You Were Never Really Here: Press conference with Lynne Ramsay and Joaquin Phoenix
Although there were reports of last minute edits right up to the first screening, Lynne Ramsay’s You Were Never Really Here was acclaimed by critics at Cannes. Joaquin Phoenix stars as Joe, the violent antihero who decides to save a young girl from sex trafficking.
Ramsay explained the brevity of both the two-month production and the movie itself, which she threatened to cut even further on theatrical release. “Some films deserve to be long but I didn’t want to bore you all, as it’s the last film of Cannes. I wanted to be economical. Hearing the gunshots in the editing gave me PTSD – the process took five days when it usually takes three weeks!”
Ramsay praised the music of Radiohead’s Jonny Greenwood, who provided the score, and suggested that she “wanted to explore his beautiful music in further cuts”.
The experimental nature and brutal content of You Were Never Really Here had roots in Ramsay’s watching habits. She claimed, “I watch documentaries all the time – I rarely watch feature films. The filmmakers I do like are interested in the human condition and trauma is a part of that. And it’s a traumatising time at the moment.”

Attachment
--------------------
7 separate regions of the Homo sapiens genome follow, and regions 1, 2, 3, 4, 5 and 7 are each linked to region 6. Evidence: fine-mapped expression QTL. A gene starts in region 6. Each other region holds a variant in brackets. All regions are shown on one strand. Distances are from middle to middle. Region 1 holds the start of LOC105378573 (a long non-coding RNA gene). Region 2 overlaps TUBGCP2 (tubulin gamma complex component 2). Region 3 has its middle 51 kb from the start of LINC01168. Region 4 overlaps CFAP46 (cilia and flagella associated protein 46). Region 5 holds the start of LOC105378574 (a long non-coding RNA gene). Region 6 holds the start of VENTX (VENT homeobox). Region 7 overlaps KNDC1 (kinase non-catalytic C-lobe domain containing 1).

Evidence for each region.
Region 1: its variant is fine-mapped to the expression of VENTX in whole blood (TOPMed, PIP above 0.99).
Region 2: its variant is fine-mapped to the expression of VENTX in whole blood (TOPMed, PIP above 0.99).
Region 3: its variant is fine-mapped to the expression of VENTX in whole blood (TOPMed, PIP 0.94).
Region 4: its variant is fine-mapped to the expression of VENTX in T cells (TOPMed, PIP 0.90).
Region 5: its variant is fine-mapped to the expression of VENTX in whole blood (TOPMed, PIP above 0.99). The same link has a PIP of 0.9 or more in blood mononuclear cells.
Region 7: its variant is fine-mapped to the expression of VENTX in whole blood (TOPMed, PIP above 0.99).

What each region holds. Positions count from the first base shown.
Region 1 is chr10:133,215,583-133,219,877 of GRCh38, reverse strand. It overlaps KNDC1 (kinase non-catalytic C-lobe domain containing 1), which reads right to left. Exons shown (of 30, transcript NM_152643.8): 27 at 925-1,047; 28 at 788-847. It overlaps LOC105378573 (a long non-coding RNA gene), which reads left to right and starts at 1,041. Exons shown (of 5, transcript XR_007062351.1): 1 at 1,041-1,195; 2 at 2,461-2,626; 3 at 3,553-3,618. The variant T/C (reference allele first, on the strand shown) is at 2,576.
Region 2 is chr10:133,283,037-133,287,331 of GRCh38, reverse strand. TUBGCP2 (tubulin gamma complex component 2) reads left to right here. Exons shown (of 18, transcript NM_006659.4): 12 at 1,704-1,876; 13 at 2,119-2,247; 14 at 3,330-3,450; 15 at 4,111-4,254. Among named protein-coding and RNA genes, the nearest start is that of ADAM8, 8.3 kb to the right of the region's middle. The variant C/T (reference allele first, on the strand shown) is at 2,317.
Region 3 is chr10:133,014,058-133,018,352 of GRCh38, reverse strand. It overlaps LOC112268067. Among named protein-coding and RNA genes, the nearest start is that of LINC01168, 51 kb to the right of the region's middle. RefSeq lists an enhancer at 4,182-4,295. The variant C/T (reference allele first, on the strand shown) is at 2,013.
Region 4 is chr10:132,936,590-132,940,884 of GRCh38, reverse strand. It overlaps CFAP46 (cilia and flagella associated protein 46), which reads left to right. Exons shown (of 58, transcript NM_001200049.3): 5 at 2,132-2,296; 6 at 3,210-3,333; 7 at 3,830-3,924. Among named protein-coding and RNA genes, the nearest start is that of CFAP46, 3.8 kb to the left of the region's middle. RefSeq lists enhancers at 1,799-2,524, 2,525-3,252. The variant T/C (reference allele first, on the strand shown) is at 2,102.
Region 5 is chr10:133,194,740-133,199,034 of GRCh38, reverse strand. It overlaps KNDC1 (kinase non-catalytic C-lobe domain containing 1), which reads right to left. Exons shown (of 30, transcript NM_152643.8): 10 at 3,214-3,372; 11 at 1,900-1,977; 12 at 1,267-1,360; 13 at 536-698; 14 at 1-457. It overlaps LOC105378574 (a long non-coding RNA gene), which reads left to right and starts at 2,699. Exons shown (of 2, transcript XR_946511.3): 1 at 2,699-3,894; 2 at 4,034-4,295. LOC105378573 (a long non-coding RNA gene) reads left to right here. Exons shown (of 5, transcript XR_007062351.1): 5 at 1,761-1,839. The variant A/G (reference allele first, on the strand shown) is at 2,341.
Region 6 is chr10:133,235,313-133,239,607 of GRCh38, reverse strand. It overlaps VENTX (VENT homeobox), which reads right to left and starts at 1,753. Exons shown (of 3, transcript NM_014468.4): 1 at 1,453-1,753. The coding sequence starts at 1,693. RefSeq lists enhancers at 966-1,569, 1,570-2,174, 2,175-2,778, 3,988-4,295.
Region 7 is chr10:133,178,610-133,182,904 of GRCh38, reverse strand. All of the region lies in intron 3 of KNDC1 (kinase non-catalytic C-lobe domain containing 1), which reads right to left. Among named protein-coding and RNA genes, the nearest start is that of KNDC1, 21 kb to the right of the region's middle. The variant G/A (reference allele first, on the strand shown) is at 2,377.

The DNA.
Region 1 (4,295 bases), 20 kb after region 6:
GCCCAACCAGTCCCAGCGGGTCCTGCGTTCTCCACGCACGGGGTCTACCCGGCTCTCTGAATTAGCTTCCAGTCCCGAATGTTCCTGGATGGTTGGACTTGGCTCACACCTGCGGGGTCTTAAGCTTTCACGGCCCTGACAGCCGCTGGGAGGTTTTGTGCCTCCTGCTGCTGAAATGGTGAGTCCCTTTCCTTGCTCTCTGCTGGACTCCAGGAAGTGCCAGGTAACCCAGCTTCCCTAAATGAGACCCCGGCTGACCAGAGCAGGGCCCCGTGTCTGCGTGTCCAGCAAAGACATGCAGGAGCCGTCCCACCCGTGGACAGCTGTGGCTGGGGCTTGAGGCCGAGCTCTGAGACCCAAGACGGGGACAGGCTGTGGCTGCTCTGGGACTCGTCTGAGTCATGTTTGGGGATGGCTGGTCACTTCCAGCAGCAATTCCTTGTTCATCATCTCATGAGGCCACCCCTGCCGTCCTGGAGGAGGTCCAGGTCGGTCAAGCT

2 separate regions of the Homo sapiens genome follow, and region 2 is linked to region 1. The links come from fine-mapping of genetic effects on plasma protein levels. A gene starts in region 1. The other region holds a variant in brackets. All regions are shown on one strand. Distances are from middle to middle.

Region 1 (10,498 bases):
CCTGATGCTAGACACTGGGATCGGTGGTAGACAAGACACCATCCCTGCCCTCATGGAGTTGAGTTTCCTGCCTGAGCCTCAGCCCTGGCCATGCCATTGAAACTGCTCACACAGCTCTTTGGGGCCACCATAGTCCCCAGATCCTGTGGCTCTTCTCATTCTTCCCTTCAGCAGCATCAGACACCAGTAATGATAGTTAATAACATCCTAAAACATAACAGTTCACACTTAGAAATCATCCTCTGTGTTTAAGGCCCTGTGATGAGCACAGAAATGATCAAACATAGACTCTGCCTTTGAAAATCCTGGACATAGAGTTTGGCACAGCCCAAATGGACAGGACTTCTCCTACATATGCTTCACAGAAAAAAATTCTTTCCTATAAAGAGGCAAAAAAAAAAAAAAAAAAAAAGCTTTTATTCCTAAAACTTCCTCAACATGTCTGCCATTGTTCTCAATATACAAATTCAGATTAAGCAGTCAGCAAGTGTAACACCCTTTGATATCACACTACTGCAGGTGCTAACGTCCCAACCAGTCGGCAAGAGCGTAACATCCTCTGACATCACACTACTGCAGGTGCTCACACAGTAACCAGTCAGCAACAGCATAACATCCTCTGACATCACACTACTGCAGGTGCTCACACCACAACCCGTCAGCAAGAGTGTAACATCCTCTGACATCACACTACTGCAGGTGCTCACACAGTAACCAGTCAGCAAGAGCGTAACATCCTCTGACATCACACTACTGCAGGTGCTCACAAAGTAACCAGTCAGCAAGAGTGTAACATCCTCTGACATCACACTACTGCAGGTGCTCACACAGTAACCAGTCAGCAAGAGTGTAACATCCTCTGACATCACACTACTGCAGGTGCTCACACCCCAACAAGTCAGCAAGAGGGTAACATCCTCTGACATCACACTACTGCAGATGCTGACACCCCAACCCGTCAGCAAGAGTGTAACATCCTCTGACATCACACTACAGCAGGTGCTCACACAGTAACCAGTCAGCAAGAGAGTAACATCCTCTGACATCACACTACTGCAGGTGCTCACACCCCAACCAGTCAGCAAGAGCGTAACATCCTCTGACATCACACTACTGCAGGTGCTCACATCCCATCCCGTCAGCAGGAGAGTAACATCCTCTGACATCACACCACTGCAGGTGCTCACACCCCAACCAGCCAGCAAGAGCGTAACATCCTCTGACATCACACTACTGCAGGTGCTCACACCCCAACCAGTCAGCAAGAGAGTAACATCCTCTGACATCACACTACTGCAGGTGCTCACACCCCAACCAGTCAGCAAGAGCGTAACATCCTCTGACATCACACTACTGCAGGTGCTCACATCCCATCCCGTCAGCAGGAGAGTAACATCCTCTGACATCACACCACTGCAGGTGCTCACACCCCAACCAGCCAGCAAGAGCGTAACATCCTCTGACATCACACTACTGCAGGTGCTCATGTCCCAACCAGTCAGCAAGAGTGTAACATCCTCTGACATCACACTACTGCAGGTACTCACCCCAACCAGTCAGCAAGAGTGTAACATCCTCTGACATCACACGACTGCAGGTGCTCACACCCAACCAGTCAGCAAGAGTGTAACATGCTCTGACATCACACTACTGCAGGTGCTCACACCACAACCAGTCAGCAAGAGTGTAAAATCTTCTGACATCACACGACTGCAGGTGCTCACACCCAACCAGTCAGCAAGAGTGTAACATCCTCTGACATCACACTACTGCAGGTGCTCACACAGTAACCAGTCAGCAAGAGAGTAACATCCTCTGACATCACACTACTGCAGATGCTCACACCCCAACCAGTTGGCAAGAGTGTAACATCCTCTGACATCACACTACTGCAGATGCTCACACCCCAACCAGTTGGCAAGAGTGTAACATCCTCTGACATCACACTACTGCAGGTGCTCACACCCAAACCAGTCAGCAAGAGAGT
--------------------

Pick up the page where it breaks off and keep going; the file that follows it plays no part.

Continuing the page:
As for Joe’s weapon of choice, Ramsay explained its significance. “The hammer is ridiculous and amazing. We see a lot of gunfire in films and I wasn’t interested in stuff shown a millions times. The film is almost post-violence. I enjoy the balletic and the glamorisation of violence but it often bores me as well.” Phoenix added that “a hammer leaves a mark – it’s a unique thing to use and it leaves a specific indentation”.
The actor explained how he portrayed his character, a war veteran. “Joe grew up with a lot of trauma so there is this need to become as powerful as he possibly can. He’s middle aged and a lot of that power has gone away. We wanted him to be as big as possible so to act as a form of armour, but also we see that it’s deteriorating… “We wanted to get away from the idea of the male hero. We called it the impotence of masculinity. He seems very capable but he isn’t. The girl is ultimately the one who saves herself, not the man.”
There are echoes of Martin Scorsese in the film’s subject matter, and Phoenix acknowledged a debt to another picture that featured a misguided ex-military man. “Taxi Driver was always one of the movies that made me want to become an actor. At first I thought we were making a comedy!”
Photo: Getty Images
Read our review of You Were Never Really Here here.
Read more of our reviews and interviews from the festival here.
For further information about Cannes Film Festival 2017 visit here.